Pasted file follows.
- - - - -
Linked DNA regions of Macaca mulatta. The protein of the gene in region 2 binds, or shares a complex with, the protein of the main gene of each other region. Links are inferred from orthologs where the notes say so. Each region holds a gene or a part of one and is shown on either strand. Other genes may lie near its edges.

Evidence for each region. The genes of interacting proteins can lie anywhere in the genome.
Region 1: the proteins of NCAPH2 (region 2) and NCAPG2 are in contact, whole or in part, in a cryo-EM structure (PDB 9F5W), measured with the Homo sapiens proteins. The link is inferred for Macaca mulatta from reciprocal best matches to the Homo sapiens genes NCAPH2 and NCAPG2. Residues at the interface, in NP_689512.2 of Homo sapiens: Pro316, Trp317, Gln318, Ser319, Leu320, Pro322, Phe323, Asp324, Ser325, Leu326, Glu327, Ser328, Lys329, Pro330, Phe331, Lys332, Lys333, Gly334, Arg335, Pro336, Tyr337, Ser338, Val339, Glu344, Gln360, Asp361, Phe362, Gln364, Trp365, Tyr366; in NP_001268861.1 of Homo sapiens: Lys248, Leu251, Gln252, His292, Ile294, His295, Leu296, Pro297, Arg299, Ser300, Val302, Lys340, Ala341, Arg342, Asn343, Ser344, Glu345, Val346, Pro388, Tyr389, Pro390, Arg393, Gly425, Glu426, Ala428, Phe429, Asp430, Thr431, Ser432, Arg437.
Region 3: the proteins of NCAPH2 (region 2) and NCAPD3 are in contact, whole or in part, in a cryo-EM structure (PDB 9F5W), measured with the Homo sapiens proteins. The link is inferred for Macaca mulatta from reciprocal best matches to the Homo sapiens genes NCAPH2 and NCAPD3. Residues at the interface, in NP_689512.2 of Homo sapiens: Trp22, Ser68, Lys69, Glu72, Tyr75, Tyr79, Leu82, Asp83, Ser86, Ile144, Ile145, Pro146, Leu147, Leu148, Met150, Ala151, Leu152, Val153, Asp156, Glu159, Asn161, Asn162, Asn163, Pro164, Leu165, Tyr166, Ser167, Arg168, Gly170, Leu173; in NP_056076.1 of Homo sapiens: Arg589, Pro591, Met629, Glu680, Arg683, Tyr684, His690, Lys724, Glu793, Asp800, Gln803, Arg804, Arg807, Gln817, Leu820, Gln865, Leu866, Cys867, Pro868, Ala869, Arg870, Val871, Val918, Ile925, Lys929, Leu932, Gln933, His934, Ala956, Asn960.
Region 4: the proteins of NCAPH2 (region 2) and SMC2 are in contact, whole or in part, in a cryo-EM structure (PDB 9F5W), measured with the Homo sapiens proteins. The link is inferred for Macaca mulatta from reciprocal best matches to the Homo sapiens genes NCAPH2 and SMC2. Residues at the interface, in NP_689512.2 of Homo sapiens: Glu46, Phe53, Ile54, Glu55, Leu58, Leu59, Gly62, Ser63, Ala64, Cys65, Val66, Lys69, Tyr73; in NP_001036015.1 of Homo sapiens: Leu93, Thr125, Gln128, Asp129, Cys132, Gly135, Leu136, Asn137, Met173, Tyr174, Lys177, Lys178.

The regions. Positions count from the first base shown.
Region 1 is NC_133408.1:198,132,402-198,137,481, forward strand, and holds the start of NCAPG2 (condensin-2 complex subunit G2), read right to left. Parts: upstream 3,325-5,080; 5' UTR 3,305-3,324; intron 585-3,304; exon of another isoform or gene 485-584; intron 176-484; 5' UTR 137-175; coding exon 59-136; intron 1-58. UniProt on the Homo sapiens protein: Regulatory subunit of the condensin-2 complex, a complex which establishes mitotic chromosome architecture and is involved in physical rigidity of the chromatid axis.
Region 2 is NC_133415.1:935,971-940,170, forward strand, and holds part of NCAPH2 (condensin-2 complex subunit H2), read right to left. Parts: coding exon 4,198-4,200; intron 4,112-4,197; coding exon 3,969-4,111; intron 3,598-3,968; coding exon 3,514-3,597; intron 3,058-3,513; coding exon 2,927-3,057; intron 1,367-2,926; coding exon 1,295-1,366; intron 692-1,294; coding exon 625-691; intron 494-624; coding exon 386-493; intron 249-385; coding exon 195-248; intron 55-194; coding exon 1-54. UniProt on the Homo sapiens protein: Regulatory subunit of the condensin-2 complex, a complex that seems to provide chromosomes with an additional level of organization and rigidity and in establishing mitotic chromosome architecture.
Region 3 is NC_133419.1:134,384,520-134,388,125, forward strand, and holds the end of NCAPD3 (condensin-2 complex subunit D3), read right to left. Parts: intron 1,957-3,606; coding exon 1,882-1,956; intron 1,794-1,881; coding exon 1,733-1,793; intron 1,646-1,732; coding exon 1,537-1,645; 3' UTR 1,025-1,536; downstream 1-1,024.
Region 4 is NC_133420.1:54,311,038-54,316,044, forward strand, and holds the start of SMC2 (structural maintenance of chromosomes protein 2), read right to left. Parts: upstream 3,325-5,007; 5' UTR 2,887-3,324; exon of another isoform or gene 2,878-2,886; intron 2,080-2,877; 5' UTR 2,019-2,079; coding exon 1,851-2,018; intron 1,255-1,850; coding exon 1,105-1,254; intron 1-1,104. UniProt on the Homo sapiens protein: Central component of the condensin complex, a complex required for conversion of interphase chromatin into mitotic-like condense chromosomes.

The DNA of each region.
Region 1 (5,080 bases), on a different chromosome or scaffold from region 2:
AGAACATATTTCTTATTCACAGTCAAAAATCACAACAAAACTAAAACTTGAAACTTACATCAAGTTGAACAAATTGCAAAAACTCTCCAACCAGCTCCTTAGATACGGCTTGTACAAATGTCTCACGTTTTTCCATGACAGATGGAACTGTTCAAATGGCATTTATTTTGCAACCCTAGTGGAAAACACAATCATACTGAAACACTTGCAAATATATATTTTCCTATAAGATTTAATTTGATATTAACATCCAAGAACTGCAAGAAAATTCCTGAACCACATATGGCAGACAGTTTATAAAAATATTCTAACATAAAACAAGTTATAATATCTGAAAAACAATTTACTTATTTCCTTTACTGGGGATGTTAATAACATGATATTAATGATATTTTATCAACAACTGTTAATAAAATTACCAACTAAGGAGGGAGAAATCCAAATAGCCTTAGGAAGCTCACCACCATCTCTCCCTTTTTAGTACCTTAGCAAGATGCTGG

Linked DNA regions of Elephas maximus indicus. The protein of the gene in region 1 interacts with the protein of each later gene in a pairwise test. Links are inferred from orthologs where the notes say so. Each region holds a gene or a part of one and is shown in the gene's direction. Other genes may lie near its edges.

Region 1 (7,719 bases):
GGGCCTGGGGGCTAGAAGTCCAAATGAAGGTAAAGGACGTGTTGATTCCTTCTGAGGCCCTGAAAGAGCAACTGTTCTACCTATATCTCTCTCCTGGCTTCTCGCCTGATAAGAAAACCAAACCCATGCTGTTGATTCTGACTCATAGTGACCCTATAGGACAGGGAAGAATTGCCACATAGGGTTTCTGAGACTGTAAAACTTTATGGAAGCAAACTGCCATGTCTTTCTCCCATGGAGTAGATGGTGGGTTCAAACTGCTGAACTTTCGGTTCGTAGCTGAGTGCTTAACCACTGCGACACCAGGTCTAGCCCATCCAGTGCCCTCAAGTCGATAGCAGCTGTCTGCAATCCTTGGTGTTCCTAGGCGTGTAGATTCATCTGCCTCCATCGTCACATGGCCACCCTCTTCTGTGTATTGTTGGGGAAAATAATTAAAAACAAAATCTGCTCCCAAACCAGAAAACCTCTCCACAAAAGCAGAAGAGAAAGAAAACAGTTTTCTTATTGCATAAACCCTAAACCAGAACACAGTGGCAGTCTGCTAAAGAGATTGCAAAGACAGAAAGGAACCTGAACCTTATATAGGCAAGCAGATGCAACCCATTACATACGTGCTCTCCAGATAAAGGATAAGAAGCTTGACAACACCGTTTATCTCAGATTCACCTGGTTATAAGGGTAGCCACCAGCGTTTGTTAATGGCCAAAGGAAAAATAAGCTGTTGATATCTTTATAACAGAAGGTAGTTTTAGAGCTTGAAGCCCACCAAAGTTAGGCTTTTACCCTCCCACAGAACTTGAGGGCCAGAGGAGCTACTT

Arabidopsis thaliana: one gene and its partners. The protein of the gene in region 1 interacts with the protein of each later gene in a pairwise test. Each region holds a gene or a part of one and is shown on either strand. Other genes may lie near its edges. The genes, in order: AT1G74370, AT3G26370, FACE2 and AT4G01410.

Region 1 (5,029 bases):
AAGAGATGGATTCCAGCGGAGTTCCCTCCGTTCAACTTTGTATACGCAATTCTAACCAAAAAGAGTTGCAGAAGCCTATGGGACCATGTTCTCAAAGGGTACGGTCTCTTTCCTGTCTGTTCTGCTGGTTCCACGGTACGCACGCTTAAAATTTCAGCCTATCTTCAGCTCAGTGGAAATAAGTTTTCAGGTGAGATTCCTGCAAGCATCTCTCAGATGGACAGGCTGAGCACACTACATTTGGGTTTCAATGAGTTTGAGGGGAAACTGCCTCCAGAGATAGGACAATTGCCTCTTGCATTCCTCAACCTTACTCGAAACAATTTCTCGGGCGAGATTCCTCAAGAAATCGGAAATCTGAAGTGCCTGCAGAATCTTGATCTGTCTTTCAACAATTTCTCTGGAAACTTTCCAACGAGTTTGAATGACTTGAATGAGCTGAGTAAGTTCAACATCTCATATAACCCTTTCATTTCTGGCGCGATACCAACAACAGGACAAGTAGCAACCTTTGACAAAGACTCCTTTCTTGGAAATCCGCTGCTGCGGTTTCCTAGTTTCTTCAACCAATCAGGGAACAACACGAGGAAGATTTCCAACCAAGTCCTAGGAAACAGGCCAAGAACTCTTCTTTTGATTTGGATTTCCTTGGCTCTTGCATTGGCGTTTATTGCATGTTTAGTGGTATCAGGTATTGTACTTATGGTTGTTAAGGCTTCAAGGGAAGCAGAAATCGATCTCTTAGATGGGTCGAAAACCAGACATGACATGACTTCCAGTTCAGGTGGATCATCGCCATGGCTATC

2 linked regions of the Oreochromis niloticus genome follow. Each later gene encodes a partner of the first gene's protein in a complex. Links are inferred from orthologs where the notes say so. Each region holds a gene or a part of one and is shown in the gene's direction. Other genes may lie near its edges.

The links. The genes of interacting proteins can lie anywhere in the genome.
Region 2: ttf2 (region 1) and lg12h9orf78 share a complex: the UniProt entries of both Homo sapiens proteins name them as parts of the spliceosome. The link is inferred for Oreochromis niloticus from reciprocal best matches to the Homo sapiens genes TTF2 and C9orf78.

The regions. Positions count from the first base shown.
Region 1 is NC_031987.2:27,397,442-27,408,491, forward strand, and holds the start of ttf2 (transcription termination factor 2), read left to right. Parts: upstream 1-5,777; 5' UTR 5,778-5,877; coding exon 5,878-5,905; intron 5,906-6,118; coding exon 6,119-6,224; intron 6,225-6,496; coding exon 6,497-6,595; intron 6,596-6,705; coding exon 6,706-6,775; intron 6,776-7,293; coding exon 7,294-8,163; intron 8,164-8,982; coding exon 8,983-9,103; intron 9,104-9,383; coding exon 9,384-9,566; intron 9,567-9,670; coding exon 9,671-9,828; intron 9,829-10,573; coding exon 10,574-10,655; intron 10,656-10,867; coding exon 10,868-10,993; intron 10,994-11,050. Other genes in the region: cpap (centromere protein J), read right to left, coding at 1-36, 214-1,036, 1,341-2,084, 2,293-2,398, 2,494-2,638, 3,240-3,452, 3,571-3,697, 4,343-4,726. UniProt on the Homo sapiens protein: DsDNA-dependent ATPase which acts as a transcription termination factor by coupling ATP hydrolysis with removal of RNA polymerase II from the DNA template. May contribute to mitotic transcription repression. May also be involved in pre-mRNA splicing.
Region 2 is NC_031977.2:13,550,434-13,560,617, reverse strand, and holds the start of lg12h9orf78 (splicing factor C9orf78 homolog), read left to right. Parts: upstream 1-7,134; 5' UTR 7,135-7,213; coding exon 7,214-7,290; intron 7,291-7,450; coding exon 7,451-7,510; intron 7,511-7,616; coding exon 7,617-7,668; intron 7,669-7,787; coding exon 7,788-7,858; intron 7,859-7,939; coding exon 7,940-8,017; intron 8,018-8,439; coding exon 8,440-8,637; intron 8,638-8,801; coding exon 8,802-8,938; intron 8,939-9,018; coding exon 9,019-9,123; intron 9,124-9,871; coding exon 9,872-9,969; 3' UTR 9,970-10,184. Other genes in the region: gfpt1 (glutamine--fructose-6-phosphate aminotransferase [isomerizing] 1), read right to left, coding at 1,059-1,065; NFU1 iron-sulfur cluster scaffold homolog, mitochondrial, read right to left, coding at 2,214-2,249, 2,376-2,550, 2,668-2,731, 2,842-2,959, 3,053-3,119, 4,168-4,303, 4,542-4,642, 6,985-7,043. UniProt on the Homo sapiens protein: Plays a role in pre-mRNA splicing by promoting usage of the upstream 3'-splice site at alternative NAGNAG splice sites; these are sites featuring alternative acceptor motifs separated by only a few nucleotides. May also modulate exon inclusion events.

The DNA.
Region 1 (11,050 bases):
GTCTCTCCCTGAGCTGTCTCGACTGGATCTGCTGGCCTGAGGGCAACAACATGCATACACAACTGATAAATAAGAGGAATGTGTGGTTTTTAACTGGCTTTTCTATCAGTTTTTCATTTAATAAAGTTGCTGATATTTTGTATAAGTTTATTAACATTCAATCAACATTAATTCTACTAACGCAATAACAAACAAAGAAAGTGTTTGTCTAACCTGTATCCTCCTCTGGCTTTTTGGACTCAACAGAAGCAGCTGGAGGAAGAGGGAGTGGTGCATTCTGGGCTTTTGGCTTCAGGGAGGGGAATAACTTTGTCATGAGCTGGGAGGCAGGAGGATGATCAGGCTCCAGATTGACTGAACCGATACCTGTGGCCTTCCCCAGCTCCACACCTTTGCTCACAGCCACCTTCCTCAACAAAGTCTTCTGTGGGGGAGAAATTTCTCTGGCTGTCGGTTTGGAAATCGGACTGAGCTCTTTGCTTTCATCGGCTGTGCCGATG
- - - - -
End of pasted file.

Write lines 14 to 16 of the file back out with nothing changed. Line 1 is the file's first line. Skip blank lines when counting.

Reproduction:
Linked DNA regions of Elephas maximus indicus. The protein of the gene in region 1 interacts with the protein of each later gene in a pairwise test. Links are inferred from orthologs where the notes say so. Each region holds a gene or a part of one and is shown in the gene's direction. Other genes may lie near its edges.

Region 1 (7,719 bases):
GGGCCTGGGGGCTAGAAGTCCAAATGAAGGTAAAGGACGTGTTGATTCCTTCTGAGGCCCTGAAAGAGCAACTGTTCTACCTATATCTCTCTCCTGGCTTCTCGCCTGATAAGAAAACCAAACCCATGCTGTTGATTCTGACTCATAGTGACCCTATAGGACAGGGAAGAATTGCCACATAGGGTTTCTGAGACTGTAAAACTTTATGGAAGCAAACTGCCATGTCTTTCTCCCATGGAGTAGATGGTGGGTTCAAACTGCTGAACTTTCGGTTCGTAGCTGAGTGCTTAACCACTGCGACACCAGGTCTAGCCCATCCAGTGCCCTCAAGTCGATAGCAGCTGTCTGCAATCCTTGGTGTTCCTAGGCGTGTAGATTCATCTGCCTCCATCGTCACATGGCCACCCTCTTCTGTGTATTGTTGGGGAAAATAATTAAAAACAAAATCTGCTCCCAAACCAGAAAACCTCTCCACAAAAGCAGAAGAGAAAGAAAACAGTTTTCTTATTGCATAAACCCTAAACCAGAACACAGTGGCAGTCTGCTAAAGAGATTGCAAAGACAGAAAGGAACCTGAACCTTATATAGGCAAGCAGATGCAACCCATTACATACGTGCTCTCCAGATAAAGGATAAGAAGCTTGACAACACCGTTTATCTCAGATTCACCTGGTTATAAGGGTAGCCACCAGCGTTTGTTAATGGCCAAAGGAAAAATAAGCTGTTGATATCTTTATAACAGAAGGTAGTTTTAGAGCTTGAAGCCCACCAAAGTTAGGCTTTTACCCTCCCACAGAACTTGAGGGCCAGAGGAGCTACTT